Whaling and Dealing
The Politics Of Whale Conservation
THE ``Save the Whales'' movement of the past decade has entered a new era. The days of activists placing themselves between whale and harpoon have shifted to the rougher waters of international politics. Successful conservation efforts have created the illusion that whales are saved. True, we have come a long way since the 1960s, when more than 60,000 whales were killed every year. The moratorium on commercial whaling has had an impact, and only Japan and Norway exploit a loophole that allows the slaughter to continue under the guise of science. The tides are turning, however, and the whalers have politics on their side.
The political forum for the whaling issue, the International Whaling Commission (IWC), was established in 1948 when the whaling countries realized that there simply were not enough whales left for the killing to continue without some oversight.
In its early years, the IWC gave new meaninglessness to the words ``management'' and ``catch limits.'' Hundreds of thousands of whales died under a quota system that catered to the needs of the industry. The IWC became a ``distribution center'' for whales, concerned more with ``supply and demand'' than scientific fact. By the 1970s, eight of the 10 species of great whales were ``commercially extinct,'' not worth the expense of hunting.
Both sides of the whaling issue now face the same reality: Whale populations have been annihilated to the point where several species may never recover. The number of blue whales, the largest creature ever to inhabit the earth, has collapsed from over a quarter of a million to the hundreds that remain today. Extinction may be inevitable.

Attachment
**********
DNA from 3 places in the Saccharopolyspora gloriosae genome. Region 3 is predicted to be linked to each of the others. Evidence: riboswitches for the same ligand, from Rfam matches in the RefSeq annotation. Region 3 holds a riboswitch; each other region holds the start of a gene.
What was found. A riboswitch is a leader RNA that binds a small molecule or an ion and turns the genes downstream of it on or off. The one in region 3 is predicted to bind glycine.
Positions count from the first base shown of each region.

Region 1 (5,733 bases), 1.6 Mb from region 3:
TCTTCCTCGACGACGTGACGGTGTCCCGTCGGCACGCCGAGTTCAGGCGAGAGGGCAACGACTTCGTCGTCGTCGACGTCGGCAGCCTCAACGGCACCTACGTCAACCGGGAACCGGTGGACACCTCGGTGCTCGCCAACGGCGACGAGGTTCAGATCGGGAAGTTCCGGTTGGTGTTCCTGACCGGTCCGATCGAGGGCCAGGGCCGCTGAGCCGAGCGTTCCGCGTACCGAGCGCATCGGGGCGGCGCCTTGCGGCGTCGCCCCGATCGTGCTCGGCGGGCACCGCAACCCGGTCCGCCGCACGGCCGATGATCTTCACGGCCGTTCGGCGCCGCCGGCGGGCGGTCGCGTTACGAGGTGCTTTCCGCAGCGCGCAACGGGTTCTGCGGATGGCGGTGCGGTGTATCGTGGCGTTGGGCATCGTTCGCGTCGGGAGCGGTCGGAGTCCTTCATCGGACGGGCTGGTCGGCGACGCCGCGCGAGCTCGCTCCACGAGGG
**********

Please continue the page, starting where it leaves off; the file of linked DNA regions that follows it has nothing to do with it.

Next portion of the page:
Japan and Norway have consistently defied both the criticism of the IWC and the world at large. But the whaling nations do not stand alone in assuming responsibility for the decimation of the great whales.
As with any international agreement, the IWC moratorium is only effective if it is enforced. Grass-roots pressure has historically compelled the US to take the lead in obstructing the whaling countries. Unfortunately, in recent years the US has capitulated to the forces of trade and politics.
The US holds a powerful tool for enforcement of the ban. Under domestic law, the president can restrict fisheries imports from countries found to have ``diminished the effectiveness'' of the IWC. Although 13,650 whales have been killed since the moratorium was implemented in 1986, not one fish has been embargoed. Clearly, the US is reluctant to rattle its trade relationship with Japan. In fact, whales have been used as a bargaining chip in US bilateral agreements struck with both Japan and Iceland (the home of a strategic NATO base).
Last week in the Netherlands, the fate of the whales once again lay in the hands of the IWC. In a grueling battle between whalers and conservationists, thirty-seven countries reviewed and upheld the moratorium at the annual meeting of the parties.
Attempts by Japan, Norway, and Iceland to overturn the ban were defeated - at least for the short-term. Driven by their illusory claim that there are enough whales to justify commercial hunts, these nations will attack the 1991 meeting in Iceland with determination. Even the Soviet Union, whose proposal to begin killing whales for ``research'' was withdrawn under heavy criticism at this year's meeting, has stated that it will try again next year.
The US now has the opportunity to regain leadership on this issue. The Bush administration must impose strict economic sanctions against those who seek to make a mockery of it. Japan stands first in line.
Whaling aside, these great mammals are threatened by pollution, driftnets, overfishing, oil spills, and habitat destruction; they do not need international politics working against them as well. Whales are a vital thread in the ecological tapestry of the ocean. Many species, including humans, depend on this tapestry for their very existence.